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Country folk party hard, die young

Us country folk; we’re fatter, smoke more and drink more than city slickers, according to the Australian Bureau of Statistics.
Us country folk; we’re fatter, smoke more and drink more than city slickers, according to the Australian Bureau of Statistics. Georja Ryan

WE'RE fat, we're drunk and, according to a study by the Australian Bureau of Statistics, we smoke too much, too.

The ABS report found people who lived in the country were more overweight than those in major cities, drank more alcohol and were more likely to take up smoking, and Warwick naturopath Nadia Shaw agreed.

"From my observations, there is a lot more alcoholism in the country because there are fewer things to do," Mrs Shaw said.

While we may not have as many facilities to keep us entertained as Brisbane or Sydney, it seems we favour the pub as our destination of choice when meeting friends.

"They (country people) tend to get together and party a bit more," Mrs Shaw said.

"There are also less resources for men to access (assistance for domestic violence, depression etc) and turning to alcohol is easy."

The report said country people were 13% more likely to be overweight or obese than those in the city and Mrs Shaw said it was because of the differing culture.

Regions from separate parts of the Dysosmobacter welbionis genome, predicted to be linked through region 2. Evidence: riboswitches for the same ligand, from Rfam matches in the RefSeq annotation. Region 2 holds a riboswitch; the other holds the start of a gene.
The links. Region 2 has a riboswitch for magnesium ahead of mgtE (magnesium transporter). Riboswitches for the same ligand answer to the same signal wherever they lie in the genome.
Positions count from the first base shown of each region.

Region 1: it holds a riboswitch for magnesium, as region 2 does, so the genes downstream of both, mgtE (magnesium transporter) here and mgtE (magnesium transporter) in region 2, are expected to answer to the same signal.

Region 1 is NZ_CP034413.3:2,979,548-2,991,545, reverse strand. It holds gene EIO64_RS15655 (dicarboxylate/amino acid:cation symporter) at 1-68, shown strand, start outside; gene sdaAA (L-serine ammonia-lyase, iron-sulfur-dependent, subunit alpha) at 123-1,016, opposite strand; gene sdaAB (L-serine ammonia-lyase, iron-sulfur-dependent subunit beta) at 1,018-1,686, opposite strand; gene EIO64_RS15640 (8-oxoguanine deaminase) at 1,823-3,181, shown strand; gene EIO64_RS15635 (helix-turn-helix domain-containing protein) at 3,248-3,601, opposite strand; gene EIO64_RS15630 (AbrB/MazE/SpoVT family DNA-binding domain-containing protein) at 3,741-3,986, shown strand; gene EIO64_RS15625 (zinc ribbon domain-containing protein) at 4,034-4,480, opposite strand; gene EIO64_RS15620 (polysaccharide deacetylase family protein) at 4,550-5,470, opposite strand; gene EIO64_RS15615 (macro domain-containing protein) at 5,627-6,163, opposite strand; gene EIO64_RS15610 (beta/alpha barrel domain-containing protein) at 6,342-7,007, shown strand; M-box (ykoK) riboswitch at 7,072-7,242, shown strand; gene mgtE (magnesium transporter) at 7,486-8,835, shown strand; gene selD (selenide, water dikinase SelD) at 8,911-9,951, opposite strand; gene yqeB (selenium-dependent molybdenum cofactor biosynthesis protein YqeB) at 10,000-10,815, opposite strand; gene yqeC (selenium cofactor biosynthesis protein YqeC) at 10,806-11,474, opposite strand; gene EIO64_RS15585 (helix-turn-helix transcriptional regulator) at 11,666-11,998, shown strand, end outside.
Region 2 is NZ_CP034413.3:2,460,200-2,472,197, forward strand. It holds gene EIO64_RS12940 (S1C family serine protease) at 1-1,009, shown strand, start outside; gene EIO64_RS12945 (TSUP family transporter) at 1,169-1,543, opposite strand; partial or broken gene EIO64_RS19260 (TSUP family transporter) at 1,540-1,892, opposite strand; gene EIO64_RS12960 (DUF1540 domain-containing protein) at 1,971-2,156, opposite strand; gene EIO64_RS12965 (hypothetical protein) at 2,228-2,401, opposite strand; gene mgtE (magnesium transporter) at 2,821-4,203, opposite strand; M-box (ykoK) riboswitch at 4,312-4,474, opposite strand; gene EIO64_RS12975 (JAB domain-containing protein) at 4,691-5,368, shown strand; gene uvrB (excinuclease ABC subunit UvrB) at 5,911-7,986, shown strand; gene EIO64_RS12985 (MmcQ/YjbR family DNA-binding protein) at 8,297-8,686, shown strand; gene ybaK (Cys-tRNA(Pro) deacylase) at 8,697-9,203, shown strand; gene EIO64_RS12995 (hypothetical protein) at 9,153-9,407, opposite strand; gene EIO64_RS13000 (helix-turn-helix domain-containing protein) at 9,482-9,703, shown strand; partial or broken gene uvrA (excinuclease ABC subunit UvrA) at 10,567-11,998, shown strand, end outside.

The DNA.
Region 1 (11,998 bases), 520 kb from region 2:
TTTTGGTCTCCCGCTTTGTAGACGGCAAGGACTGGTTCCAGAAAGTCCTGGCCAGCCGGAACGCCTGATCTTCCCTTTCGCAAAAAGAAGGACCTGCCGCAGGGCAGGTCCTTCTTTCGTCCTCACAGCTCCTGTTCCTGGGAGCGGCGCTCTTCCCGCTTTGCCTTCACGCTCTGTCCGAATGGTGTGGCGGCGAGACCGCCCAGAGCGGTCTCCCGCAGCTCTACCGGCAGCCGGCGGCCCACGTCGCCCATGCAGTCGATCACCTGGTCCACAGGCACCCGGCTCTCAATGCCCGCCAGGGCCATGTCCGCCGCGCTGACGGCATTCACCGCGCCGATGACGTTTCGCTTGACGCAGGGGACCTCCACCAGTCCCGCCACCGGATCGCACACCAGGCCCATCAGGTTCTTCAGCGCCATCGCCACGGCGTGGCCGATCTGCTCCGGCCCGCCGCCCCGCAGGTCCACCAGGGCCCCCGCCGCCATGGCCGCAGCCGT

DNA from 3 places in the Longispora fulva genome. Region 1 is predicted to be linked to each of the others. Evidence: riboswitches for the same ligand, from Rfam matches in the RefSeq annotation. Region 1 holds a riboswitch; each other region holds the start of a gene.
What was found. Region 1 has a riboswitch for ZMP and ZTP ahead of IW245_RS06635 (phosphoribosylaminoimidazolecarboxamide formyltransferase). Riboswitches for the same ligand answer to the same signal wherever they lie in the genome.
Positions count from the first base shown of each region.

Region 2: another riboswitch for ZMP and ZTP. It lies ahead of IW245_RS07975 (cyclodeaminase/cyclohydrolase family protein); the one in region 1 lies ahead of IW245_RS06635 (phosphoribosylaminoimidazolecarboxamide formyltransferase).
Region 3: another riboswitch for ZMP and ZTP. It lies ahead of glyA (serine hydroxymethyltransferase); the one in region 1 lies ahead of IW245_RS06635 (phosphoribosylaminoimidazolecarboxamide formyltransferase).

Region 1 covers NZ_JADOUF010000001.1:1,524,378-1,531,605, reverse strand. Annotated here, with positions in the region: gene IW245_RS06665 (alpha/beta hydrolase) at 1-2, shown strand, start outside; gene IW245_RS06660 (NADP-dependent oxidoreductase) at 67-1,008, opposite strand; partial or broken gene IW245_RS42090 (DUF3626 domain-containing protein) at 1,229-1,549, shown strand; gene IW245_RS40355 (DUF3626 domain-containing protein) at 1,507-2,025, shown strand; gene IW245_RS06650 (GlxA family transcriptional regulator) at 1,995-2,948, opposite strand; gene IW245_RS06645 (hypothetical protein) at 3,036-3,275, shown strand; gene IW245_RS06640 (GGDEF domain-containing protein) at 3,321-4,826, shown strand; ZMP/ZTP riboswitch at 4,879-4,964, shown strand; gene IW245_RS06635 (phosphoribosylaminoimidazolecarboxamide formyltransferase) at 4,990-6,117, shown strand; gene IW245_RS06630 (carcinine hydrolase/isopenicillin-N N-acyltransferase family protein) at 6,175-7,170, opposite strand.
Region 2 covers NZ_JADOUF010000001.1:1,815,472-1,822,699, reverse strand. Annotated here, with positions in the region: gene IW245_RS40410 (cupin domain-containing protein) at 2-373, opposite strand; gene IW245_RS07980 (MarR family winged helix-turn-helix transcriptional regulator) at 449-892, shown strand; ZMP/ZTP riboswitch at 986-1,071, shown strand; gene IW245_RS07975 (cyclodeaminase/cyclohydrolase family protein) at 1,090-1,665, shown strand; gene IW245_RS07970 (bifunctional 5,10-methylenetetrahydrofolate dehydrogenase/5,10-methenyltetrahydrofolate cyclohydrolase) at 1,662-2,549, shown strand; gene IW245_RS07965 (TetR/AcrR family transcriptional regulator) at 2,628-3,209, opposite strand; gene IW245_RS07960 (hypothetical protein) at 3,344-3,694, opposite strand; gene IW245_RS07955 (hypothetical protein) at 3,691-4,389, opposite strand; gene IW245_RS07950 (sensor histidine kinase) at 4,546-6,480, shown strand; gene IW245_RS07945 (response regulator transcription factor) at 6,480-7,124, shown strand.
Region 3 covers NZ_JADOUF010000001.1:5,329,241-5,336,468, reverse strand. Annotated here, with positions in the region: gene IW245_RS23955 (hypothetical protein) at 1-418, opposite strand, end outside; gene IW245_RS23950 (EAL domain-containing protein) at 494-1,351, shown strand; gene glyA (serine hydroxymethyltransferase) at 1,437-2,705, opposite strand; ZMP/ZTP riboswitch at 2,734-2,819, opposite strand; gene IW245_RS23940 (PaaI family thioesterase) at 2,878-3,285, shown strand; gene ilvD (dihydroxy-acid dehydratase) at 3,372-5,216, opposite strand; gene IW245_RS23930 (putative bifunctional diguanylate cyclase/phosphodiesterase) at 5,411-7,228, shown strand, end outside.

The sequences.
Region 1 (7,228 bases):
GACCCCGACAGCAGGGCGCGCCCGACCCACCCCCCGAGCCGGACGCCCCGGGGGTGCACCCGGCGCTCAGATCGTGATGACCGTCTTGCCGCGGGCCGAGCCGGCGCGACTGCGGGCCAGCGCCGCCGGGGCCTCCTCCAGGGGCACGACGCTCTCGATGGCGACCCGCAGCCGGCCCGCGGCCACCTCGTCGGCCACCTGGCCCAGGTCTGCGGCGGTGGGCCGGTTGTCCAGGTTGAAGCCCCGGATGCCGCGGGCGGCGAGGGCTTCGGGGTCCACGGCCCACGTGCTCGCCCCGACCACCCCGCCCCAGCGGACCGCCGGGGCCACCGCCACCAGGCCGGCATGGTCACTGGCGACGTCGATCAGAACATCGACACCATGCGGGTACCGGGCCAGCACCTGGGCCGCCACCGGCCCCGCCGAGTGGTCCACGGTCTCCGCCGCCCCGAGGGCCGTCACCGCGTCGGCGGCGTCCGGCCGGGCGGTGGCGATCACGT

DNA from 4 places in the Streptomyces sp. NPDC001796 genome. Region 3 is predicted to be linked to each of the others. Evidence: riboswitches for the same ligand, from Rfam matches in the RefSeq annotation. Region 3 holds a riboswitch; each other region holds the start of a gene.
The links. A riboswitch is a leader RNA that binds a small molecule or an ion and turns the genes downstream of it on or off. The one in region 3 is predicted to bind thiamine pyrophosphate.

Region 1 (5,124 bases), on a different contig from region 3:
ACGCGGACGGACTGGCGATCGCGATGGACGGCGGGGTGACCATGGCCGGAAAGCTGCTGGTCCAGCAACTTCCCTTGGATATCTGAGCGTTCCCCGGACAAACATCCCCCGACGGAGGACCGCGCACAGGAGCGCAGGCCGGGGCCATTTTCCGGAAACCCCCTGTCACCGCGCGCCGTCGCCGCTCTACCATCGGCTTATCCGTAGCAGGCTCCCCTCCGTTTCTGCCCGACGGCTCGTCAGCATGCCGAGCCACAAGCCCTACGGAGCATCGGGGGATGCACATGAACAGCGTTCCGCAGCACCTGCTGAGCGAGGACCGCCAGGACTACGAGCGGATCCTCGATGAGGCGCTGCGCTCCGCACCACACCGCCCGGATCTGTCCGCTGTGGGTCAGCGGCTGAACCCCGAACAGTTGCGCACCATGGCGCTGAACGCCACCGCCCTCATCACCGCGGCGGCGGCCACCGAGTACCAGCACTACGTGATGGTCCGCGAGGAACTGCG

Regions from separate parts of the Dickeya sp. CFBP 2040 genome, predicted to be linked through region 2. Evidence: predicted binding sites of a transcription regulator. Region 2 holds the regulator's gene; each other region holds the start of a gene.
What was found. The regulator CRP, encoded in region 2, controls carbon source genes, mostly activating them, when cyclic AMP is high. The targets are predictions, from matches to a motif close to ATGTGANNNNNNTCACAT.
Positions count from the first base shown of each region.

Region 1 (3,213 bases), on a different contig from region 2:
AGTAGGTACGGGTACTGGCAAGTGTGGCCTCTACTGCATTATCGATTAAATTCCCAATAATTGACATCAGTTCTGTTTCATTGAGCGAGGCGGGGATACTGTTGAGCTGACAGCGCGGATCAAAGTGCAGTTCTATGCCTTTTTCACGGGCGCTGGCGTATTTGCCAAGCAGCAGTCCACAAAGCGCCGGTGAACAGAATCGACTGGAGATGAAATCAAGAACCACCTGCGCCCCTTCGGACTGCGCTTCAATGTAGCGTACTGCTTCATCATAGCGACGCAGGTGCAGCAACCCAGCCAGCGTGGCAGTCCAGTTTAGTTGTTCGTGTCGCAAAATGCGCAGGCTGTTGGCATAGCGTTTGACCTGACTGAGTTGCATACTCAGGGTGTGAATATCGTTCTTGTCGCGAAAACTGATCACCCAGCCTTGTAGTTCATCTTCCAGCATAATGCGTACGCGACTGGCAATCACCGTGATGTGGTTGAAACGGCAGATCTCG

"There is less of a body image culture (in the country) which can be a positive thing," she said.

"It's more acceptable (to be larger) and less frowned-upon than in the city.

"Especially in retail - there are a lot of retail jobs in the city and like the media keeps saying, it's harder for overweight people to find work."

While it's convenient to have eye-fillets on our doorstep, Mrs Shaw said it was over-indulging in red meat which could lead to obesity, and country people were the most likely offenders.

"There is a big farming culture which generally means they eat more red meat which can lead to weight issues," she said.

The ABS report said people aged 15 years and over who lived outside major cities were 30% more likely to be a daily smoker than those in the city.

Country women were 50% more inclined to take up the habit than city women, with country women trumping men in smoker statistics.

So we are failing on all fronts against our city rivals, what about life expectancy?

Yes, we lose again; the estimated life expectancy of someone living in the country is four years less than someone in the city.

Must be all that partying we seem to be so good at.

Country v City

  • Country peoples' life expectancy is generally four years younger than city people.
  • We're 30% more likely to take up smoking.
  • We do eat more veggies than city folk.
  • But, we eat more meat which increases obesity.
  • We like to party more - and what's a country party without a keg or ten?

Topics:  australian bureau of statistics health



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